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ERIC Number: ED129450
Record Type: RIE
Publication Date: 1976-Sep
Pages: 27
Abstractor: N/A
Reference Count: 0
Family Process and Child Development: Some Preliminary Findings.
Bell, Linda G.; Ericksen, Lena
Relationships between patterns of family interaction and child development are investigated in this study on how family environment and quality of interaction relate to an adolescent's psychological and social functioning. A sample of 99 white middle-class families participated in a 2-hour structured interview in their homes. The interview consisted mainly of revealed difference exercises for parents and for the entire family, and a projective task in which family members described their family system as to: (1) patterns of communication, (2) approach to conflict, (3) degree of individuation, and (4) affective climate. Each family contained an adolescent teenage girl who had previously completed Loevinger's measure of ego development, the California Personality Inventory, and a sociometric questionnaire. This paper presents some preliminary results of the study of 30 families comparing families of the 15 girls who scored highest on the psychological and sociometric measures with families of the 15 girls who scored lowest. Results show that adolescents in the high-scoring group come from families more likely to describe themselves as flexible and trusting in their interpersonal lifestyle. High-scoring adolescents' perceptions of their families tend to be closer to those of their parents than those of low scorers. Differences in the interaction patterns between parents of the two groups suggest that parents of the high scorers may have more functional approaches to problem-solving situations than do parents of low scorers. (Author/BF)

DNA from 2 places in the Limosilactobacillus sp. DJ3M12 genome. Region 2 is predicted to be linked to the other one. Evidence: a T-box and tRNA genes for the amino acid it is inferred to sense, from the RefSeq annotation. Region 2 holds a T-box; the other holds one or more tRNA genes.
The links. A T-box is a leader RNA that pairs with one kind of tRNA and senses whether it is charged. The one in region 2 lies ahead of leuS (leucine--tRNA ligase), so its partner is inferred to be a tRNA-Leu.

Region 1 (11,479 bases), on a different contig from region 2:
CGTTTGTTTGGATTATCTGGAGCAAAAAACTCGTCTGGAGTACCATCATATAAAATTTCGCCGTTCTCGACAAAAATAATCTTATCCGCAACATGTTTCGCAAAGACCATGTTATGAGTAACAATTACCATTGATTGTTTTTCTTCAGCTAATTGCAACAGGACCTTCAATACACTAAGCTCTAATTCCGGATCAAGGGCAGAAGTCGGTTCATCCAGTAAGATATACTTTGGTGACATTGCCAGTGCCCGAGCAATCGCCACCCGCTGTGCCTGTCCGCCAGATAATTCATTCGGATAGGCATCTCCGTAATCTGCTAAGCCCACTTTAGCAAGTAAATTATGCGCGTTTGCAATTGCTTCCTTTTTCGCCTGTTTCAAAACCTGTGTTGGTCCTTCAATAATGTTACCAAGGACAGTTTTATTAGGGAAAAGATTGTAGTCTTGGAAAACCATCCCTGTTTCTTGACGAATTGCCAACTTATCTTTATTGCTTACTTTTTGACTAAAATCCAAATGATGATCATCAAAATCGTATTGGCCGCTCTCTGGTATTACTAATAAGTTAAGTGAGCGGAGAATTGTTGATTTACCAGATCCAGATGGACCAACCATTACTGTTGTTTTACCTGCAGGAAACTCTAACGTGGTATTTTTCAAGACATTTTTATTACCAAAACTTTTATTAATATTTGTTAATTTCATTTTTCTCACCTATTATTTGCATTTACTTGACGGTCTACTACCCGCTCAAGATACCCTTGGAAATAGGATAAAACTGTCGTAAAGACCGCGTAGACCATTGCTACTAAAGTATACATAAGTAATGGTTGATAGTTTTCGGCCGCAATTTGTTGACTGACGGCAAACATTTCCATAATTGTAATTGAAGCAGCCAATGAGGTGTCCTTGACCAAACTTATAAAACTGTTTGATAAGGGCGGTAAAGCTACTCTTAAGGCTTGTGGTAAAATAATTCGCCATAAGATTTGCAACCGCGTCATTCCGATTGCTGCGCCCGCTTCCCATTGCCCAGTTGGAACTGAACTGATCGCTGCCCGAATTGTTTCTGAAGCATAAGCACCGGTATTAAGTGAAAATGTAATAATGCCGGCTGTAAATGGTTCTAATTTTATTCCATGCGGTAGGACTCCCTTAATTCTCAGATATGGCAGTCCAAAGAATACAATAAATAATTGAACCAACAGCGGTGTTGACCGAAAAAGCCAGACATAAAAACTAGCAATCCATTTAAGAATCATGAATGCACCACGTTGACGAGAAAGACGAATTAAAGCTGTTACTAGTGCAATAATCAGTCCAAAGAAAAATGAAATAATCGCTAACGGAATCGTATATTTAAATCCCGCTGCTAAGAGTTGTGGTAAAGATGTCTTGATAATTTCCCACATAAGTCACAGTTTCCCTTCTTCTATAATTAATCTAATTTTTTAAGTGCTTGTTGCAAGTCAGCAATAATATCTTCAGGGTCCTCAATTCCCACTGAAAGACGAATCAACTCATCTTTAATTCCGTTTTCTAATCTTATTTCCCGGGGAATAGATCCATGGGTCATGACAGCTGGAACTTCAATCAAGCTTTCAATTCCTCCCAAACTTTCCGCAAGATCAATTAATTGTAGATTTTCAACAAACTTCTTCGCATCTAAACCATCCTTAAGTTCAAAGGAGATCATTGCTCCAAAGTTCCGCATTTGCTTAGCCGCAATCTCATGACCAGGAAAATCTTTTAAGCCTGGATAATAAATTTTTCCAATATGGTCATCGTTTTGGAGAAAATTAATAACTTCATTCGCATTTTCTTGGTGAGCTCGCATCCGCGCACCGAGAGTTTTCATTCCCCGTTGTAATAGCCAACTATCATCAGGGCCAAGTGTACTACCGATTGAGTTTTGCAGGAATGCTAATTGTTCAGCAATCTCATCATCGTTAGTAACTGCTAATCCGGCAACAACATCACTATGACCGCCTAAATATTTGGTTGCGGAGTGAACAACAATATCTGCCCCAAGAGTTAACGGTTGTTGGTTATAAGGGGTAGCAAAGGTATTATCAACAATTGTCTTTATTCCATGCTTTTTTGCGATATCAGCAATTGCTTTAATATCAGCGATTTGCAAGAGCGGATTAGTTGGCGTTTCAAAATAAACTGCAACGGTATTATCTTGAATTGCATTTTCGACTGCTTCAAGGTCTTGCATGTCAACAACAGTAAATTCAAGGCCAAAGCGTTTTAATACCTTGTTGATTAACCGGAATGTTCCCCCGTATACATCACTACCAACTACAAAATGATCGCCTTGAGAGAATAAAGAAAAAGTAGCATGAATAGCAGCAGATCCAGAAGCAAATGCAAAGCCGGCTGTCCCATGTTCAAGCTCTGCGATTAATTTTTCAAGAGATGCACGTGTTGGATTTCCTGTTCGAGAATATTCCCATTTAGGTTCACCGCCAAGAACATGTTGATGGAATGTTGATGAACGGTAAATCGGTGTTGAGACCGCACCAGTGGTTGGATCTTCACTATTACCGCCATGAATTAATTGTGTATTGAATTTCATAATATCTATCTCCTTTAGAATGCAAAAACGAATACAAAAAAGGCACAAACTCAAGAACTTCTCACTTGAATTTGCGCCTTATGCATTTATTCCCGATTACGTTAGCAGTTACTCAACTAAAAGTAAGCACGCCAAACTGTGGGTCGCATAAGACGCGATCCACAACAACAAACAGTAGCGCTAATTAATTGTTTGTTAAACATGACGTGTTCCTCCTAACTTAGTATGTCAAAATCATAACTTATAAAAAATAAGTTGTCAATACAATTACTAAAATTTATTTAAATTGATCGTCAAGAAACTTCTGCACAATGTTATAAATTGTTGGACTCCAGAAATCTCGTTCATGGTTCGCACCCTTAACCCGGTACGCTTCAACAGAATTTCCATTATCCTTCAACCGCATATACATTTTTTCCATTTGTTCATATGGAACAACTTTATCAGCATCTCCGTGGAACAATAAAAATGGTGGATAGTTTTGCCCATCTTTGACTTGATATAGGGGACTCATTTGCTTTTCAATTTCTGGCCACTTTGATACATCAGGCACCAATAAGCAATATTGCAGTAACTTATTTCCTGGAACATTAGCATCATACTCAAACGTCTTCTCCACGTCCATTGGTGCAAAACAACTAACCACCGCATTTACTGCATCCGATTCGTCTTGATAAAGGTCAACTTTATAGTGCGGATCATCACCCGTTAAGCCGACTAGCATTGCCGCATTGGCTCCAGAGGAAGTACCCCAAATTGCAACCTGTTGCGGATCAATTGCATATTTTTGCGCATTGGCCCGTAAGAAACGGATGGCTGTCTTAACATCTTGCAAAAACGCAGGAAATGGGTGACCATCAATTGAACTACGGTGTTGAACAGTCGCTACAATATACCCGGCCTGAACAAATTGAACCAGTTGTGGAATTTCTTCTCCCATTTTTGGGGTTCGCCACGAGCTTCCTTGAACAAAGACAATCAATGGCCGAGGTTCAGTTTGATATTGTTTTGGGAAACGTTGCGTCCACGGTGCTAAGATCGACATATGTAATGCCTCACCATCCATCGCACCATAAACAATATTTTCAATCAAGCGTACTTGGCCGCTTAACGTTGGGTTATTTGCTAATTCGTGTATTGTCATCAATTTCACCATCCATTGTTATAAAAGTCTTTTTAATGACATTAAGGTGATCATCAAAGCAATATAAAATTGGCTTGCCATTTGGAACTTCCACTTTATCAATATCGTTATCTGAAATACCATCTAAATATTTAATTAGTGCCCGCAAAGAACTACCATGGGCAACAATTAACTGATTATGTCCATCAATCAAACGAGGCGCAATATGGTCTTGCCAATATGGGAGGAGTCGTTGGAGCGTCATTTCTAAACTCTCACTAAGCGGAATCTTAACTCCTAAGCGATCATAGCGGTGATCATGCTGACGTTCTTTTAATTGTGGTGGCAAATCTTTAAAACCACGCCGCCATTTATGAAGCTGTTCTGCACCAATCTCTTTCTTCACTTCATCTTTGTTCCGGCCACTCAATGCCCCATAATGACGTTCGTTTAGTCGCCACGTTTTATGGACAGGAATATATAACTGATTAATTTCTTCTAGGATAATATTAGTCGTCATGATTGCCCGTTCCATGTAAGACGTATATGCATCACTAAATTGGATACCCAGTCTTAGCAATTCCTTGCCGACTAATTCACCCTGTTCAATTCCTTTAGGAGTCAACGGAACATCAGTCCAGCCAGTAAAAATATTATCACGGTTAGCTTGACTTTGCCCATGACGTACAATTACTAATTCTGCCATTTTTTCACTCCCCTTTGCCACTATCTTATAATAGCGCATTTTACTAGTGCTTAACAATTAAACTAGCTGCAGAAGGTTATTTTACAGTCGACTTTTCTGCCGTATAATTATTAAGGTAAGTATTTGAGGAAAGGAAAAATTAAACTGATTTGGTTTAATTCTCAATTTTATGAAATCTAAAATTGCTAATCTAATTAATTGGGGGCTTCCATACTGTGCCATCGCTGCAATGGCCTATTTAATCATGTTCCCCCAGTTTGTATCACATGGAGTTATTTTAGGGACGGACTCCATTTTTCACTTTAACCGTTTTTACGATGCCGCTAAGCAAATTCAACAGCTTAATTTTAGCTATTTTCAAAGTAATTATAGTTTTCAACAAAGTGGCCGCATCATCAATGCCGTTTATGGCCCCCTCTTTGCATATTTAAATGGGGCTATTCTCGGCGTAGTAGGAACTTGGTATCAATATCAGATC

Publication Type: Speeches/Meeting Papers
Education Level: N/A
Audience: N/A
Language: N/A
Sponsor: National Inst. of Mental Health (DHEW), Rockville, MD.
Authoring Institution: N/A
Note: Paper presented at the Annual Meeting of the American Psychological Association (84th, Washington, D. C., September 3-7, 1976)